“The worst thing could happen, when they go to the office of such a consulting company and torture you to find out who bought a specific offshore, all they would get would be the name of a lawyer or some other intermediary,” Lomakin said. Besides, he adds, corrupt officials very often use the same schemes to siphon their own illegal incomes out of the country.
“They would not be cutting the tree branch they are sitting on,” he laughs.
Organized Crime and Corruption Reporting Project talked to Pylypiuk a few weeks after the seminar. She said her company is doing nothing illegal and only provides clients with instruments. It’s up to clients how they use them.
As to whether the schemes they recommend are illegal, Pylypiuk said that the tax authorities are aware of most of the schemes they are presenting, so there is no guarantee that they will always work.
We are only selling the instruments to clients. Whether they would play correctly, or use them for illegal purposes, is their own business. We don’t see and we don’t want to see this.”
- Ivanna Pylypiuk, managing partner with International Consulting Group.
Pylypiuk also said it is not their fault if clients use the firms they set up for illegal activities.
“We are only selling the instruments to clients. Whether they would play correctly, or use them for illegal purposes, is their own business. We don’t see and we don’t want to see this,” she said.
Pylypuik also denied her company would assist in moving a client’s cash offshore.
Lomakin, a former top manager of co-organizer Tax Consulting UK, claimed the same thing.
“Moving cash is purely criminal. I stay away from these clients, they stink! There is a million beautiful and legal ways of moving one million out of the country,” he said.
Both Aurora Consulting and Tax Consulting UK are linked to Dmytro Chernyavsky, a controversial Ukrainian-Russian businessman and a former state official. He could not be reached for comment.
A native of Donetsk, 39-year old Chernyavsky is referred to as the board chairman of Aurora. According to a news report on the official website of Ukraine's government, Russian Aurora Capital headed by Chernyavsky was registered as a daughter company of the Danish Holding Aurora Investment. Starting in 2003, Chernyavsky’s name is also affiliated with London-based Tax Consulting UK, as officially holding a position as vice president for Eastern Europe.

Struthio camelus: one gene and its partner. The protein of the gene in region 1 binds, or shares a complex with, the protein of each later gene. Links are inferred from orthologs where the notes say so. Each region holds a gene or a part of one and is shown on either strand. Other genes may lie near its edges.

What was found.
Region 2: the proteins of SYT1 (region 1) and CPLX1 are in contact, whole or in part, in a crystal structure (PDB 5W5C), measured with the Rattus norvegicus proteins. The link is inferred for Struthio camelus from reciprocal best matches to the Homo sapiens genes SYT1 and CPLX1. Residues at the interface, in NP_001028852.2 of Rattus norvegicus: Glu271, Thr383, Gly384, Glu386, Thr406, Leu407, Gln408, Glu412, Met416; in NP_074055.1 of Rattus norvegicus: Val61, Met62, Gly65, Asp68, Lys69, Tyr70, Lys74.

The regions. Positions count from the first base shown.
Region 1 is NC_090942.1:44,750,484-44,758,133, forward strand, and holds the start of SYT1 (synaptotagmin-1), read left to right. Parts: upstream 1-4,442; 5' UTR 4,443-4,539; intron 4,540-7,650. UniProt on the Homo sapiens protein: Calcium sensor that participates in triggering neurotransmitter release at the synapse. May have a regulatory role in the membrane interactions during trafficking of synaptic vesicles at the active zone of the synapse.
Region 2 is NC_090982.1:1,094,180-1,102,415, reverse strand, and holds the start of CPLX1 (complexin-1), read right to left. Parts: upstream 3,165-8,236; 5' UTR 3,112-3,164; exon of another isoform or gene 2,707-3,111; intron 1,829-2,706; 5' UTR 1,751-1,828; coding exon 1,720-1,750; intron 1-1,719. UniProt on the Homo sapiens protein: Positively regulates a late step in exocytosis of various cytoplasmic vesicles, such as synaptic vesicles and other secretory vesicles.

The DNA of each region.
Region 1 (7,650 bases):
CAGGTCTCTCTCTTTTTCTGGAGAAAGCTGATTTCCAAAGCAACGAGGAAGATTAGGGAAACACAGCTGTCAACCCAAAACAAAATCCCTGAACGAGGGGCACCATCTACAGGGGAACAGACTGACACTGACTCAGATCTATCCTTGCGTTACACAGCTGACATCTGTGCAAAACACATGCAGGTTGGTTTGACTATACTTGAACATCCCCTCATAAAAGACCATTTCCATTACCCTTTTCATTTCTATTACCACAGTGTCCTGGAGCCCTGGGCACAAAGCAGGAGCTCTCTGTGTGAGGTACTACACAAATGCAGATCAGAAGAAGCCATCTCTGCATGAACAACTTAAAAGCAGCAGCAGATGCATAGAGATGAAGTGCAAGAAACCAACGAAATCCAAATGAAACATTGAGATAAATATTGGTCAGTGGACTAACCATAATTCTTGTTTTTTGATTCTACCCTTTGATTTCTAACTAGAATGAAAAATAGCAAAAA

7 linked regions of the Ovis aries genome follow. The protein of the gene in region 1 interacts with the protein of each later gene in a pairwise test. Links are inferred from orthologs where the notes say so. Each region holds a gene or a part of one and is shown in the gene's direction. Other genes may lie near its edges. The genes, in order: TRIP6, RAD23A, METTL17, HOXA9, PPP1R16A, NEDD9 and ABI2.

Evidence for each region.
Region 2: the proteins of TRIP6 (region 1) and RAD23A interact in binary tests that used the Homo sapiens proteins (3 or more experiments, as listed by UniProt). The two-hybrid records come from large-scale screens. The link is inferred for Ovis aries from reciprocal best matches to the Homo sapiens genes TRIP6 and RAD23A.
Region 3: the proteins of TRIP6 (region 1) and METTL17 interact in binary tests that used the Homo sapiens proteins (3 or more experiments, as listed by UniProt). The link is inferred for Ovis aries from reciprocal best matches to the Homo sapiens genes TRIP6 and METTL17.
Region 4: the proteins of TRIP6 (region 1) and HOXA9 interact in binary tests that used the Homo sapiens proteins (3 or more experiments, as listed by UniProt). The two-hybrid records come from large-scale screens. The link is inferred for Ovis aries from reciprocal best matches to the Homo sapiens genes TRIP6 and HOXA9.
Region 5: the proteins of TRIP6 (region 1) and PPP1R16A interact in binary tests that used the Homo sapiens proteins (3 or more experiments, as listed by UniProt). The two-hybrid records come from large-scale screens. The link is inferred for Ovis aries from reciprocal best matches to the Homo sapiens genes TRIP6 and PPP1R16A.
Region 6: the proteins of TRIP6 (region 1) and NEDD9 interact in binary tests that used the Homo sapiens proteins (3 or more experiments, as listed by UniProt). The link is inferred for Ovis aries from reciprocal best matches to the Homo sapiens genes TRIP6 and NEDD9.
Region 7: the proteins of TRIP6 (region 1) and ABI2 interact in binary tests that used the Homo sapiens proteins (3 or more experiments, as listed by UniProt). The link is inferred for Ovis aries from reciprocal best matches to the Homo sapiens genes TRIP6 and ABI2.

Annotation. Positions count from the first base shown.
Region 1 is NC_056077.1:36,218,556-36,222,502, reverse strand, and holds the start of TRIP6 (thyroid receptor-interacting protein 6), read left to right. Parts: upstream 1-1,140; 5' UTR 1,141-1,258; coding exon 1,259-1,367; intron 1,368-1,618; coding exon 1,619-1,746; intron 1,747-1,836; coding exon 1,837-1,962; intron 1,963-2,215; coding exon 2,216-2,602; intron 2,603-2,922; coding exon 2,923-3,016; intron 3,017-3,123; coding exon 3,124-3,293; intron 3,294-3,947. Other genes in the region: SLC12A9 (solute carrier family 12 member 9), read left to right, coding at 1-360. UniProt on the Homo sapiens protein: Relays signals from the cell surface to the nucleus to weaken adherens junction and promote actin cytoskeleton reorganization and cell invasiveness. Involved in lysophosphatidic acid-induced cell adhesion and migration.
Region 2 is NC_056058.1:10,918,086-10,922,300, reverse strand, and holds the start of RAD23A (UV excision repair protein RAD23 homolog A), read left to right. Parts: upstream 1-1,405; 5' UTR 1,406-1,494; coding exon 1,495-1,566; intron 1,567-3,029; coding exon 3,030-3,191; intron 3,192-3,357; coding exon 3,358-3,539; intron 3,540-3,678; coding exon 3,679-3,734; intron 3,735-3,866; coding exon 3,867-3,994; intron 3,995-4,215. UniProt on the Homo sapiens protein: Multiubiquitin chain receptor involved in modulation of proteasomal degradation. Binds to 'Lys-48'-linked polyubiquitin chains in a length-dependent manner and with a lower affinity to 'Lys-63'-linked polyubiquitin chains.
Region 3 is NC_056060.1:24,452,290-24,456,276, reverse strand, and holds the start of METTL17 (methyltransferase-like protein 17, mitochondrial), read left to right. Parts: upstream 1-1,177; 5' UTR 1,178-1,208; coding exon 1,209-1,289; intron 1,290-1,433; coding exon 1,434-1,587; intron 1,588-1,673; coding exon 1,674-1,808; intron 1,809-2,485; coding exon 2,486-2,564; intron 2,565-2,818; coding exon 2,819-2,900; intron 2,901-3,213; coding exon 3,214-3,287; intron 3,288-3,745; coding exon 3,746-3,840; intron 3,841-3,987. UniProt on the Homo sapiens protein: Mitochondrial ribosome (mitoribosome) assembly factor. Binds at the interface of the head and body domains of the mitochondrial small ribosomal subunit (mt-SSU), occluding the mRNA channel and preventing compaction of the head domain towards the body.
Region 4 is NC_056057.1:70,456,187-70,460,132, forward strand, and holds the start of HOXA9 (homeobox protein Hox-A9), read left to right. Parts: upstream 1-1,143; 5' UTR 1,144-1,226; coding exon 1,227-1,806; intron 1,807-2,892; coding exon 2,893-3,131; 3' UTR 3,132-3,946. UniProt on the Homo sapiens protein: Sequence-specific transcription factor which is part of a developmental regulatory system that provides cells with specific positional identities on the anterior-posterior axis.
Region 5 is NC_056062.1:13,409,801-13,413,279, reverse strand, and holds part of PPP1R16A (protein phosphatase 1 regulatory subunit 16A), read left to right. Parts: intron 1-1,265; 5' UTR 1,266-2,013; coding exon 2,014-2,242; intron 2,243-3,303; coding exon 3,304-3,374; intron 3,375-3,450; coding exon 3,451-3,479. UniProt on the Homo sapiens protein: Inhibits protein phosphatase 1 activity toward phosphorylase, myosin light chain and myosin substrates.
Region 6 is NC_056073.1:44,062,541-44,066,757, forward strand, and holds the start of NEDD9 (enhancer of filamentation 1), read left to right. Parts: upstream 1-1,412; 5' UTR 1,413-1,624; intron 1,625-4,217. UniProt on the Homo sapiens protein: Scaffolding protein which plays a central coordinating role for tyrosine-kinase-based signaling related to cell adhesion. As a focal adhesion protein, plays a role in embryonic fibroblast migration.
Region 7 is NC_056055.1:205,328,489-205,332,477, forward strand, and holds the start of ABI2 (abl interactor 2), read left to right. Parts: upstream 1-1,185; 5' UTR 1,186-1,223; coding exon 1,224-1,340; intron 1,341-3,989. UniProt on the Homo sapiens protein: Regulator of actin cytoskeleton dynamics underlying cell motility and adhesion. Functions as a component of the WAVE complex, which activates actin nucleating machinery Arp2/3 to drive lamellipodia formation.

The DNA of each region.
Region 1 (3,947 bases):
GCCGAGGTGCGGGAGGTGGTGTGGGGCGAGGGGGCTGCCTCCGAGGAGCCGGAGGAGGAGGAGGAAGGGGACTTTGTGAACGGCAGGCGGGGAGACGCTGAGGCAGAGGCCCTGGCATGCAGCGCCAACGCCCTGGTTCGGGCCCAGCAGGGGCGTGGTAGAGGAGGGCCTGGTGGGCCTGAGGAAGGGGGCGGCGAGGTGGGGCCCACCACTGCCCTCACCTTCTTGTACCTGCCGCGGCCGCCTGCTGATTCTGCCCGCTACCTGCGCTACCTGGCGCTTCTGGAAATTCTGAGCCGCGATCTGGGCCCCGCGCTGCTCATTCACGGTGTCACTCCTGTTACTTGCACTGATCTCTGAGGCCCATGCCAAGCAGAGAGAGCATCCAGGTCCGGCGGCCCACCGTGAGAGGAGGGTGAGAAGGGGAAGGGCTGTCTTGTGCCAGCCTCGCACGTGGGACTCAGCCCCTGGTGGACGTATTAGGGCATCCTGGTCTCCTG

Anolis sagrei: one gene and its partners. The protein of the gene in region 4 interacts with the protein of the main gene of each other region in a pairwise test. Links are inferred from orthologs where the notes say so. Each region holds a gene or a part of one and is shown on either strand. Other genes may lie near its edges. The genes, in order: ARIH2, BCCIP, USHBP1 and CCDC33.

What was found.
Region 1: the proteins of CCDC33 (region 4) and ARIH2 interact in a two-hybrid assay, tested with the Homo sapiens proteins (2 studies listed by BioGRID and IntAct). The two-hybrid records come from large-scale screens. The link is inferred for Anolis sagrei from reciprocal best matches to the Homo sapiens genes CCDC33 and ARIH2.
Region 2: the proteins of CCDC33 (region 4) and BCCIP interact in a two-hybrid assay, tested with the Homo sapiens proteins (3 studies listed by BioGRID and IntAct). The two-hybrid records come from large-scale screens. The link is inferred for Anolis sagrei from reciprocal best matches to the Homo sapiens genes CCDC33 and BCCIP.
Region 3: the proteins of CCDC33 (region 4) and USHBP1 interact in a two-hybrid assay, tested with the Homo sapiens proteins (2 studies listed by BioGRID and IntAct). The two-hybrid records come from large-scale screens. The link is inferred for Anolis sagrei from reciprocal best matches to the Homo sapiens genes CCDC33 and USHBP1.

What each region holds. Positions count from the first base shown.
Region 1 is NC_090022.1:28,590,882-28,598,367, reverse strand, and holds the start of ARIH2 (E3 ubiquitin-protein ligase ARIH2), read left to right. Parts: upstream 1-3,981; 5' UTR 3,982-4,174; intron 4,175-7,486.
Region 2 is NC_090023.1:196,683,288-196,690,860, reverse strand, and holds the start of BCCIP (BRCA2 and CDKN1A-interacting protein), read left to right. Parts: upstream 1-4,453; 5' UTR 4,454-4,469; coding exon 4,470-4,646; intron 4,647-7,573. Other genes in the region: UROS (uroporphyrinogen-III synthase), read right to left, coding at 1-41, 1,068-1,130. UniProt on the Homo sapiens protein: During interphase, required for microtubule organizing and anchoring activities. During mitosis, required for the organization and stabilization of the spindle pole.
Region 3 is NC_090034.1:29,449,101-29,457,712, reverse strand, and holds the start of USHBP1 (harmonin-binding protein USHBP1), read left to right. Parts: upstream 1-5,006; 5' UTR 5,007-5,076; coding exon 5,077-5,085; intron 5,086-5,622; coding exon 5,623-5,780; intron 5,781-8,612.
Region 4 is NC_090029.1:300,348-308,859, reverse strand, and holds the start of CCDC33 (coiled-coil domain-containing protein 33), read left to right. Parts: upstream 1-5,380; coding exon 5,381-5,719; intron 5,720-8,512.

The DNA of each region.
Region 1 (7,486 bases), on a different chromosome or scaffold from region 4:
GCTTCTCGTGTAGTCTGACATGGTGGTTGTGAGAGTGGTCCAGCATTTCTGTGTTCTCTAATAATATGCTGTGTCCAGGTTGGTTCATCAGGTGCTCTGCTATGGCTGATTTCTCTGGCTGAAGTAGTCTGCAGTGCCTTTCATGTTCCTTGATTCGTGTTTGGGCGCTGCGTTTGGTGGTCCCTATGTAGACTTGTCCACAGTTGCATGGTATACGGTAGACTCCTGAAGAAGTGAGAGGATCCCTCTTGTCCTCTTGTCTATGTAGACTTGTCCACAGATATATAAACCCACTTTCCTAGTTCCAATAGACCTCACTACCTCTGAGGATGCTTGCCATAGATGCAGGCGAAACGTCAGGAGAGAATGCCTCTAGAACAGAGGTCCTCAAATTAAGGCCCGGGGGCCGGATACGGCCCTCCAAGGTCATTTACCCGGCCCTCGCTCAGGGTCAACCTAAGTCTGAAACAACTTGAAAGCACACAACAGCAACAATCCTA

A database of Ukrainian companies from 2008 shows that the Ukrainian representative office of Tax Consulting UK is registered in downtown Kyiv at 24 Shota Rustaveli Street, office 19. The office of Aurora Consulting is located in office 17 of the same building. Both companies also use the same phone number.
In October 2008, Chernyavsky was appointed to be an interim director of Kyiv’s Olympic Soccer Stadium, which is undergoing a major reconstruction that estimates say will cost the government $500 million by the time it is done. The stadium will be the venue for the Euro 2012 final match. The government’s announcement of the appointment of Chernyavsky praised his corporate governance skills and experience, mentioning his involvement with Tax Consulting UK.
But in May, the Security Service of Ukraine and the Prosecutor General suspected Chernyavsky gave out a contract worth Hr 428,200 ($53,500) for construction works and services that had been already done and paid for. Earlier, the parliamentary commission investigating reconstruction of the Olympic stadium found that – during the currency exchange operations under Chernyavsky’s management – the state incurred losses totaling Hr 4.3 million ($543,000). It also questioned two other contracts for consulting services worth a total of Hr 12 million ($1.5 mln).
Yet, Chernyvasky’s troubles didn’t last long. In November, SBU closed the case against him, dismissing the charges.
Meanwhile, In July, he married Ekaterina Bogolubova, the daughter of billionaire Gennady Bogolubov, one of Ukraine's richest men. The ceremony took place in Vienna. The couple is reportedly residing in London.
Click here to view the chart "The biggest investors and top recipients in Ukraine" (Source:State Statistics Commitee)
Click here to view the chart "Exports to offshore countries" (Source: State Statistics Committee)
About the Organized Crime and Corruption Reporting Project
The Organized Crime and Corruption Reporting Project is a joint program of the Center for Investigative Reporting in Sarajevo, the Romanian Center for Investigative Journalism, the Bulgarian Investigative Journalism Center, the Center for Investigative Reporting in Serbia, the Caucasus Media Investigation Center, Novaya Gazeta, HETQ in Armenia and a network of investigative journalists and media in Montenegro, Albania, Moldova, Ukraine, Macedonia and Georgia.
More information can be found at: http://www.reportingproject.net.
Visit the Offshore Havens project website at: www.reportingproject.net/offshore
Kyiv Post staff writer Vlad Lavrov can be reached at email@example.com